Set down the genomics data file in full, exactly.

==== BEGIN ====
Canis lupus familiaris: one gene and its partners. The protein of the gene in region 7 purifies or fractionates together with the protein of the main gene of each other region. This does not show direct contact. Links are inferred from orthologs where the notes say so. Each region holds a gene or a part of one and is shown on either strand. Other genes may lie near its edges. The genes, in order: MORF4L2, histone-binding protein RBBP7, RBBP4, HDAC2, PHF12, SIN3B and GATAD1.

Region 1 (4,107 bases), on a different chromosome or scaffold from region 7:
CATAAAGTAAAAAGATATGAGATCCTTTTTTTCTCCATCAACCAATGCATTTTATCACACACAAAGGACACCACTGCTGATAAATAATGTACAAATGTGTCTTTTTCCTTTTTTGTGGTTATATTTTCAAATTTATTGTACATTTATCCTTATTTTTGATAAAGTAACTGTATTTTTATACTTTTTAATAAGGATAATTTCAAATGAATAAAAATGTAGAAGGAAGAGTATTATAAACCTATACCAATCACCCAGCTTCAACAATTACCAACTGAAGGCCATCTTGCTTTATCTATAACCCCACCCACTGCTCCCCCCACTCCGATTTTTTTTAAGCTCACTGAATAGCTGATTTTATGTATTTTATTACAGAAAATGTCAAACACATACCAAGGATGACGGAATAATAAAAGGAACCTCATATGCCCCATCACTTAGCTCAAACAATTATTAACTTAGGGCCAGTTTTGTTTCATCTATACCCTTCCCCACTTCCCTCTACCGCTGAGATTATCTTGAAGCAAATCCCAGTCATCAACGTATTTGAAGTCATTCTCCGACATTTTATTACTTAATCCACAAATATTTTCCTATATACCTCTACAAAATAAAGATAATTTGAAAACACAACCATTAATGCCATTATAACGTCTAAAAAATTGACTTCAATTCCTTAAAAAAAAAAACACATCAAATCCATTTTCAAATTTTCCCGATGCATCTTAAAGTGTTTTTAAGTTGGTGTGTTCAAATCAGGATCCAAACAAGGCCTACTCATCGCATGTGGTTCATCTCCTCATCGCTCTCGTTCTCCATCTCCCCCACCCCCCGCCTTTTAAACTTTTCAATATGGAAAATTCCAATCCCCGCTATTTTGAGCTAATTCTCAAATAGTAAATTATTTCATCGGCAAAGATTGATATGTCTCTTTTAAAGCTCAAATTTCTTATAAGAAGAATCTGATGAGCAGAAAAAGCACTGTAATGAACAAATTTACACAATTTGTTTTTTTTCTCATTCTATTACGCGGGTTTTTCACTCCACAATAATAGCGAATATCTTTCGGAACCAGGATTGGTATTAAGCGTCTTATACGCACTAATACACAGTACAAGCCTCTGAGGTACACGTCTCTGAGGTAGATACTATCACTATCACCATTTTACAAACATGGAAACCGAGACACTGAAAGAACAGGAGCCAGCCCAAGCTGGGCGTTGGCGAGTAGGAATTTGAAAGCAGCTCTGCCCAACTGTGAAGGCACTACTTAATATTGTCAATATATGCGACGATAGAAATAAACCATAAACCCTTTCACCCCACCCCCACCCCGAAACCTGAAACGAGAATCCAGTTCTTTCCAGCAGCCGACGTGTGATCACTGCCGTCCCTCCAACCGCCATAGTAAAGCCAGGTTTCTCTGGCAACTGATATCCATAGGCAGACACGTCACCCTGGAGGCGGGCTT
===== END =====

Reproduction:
Canis lupus familiaris: one gene and its partners. The protein of the gene in region 7 purifies or fractionates together with the protein of the main gene of each other region. This does not show direct contact. Links are inferred from orthologs where the notes say so. Each region holds a gene or a part of one and is shown on either strand. Other genes may lie near its edges. The genes, in order: MORF4L2, histone-binding protein RBBP7, RBBP4, HDAC2, PHF12, SIN3B and GATAD1.

Region 1 (4,107 bases), on a different chromosome or scaffold from region 7:
CATAAAGTAAAAAGATATGAGATCCTTTTTTTCTCCATCAACCAATGCATTTTATCACACACAAAGGACACCACTGCTGATAAATAATGTACAAATGTGTCTTTTTCCTTTTTTGTGGTTATATTTTCAAATTTATTGTACATTTATCCTTATTTTTGATAAAGTAACTGTATTTTTATACTTTTTAATAAGGATAATTTCAAATGAATAAAAATGTAGAAGGAAGAGTATTATAAACCTATACCAATCACCCAGCTTCAACAATTACCAACTGAAGGCCATCTTGCTTTATCTATAACCCCACCCACTGCTCCCCCCACTCCGATTTTTTTTAAGCTCACTGAATAGCTGATTTTATGTATTTTATTACAGAAAATGTCAAACACATACCAAGGATGACGGAATAATAAAAGGAACCTCATATGCCCCATCACTTAGCTCAAACAATTATTAACTTAGGGCCAGTTTTGTTTCATCTATACCCTTCCCCACTTCCCTCTACCGCTGAGATTATCTTGAAGCAAATCCCAGTCATCAACGTATTTGAAGTCATTCTCCGACATTTTATTACTTAATCCACAAATATTTTCCTATATACCTCTACAAAATAAAGATAATTTGAAAACACAACCATTAATGCCATTATAACGTCTAAAAAATTGACTTCAATTCCTTAAAAAAAAAAACACATCAAATCCATTTTCAAATTTTCCCGATGCATCTTAAAGTGTTTTTAAGTTGGTGTGTTCAAATCAGGATCCAAACAAGGCCTACTCATCGCATGTGGTTCATCTCCTCATCGCTCTCGTTCTCCATCTCCCCCACCCCCCGCCTTTTAAACTTTTCAATATGGAAAATTCCAATCCCCGCTATTTTGAGCTAATTCTCAAATAGTAAATTATTTCATCGGCAAAGATTGATATGTCTCTTTTAAAGCTCAAATTTCTTATAAGAAGAATCTGATGAGCAGAAAAAGCACTGTAATGAACAAATTTACACAATTTGTTTTTTTTCTCATTCTATTACGCGGGTTTTTCACTCCACAATAATAGCGAATATCTTTCGGAACCAGGATTGGTATTAAGCGTCTTATACGCACTAATACACAGTACAAGCCTCTGAGGTACACGTCTCTGAGGTAGATACTATCACTATCACCATTTTACAAACATGGAAACCGAGACACTGAAAGAACAGGAGCCAGCCCAAGCTGGGCGTTGGCGAGTAGGAATTTGAAAGCAGCTCTGCCCAACTGTGAAGGCACTACTTAATATTGTCAATATATGCGACGATAGAAATAAACCATAAACCCTTTCACCCCACCCCCACCCCGAAACCTGAAACGAGAATCCAGTTCTTTCCAGCAGCCGACGTGTGATCACTGCCGTCCCTCCAACCGCCATAGTAAAGCCAGGTTTCTCTGGCAACTGATATCCATAGGCAGACACGTCACCCTGGAGGCGGGCTT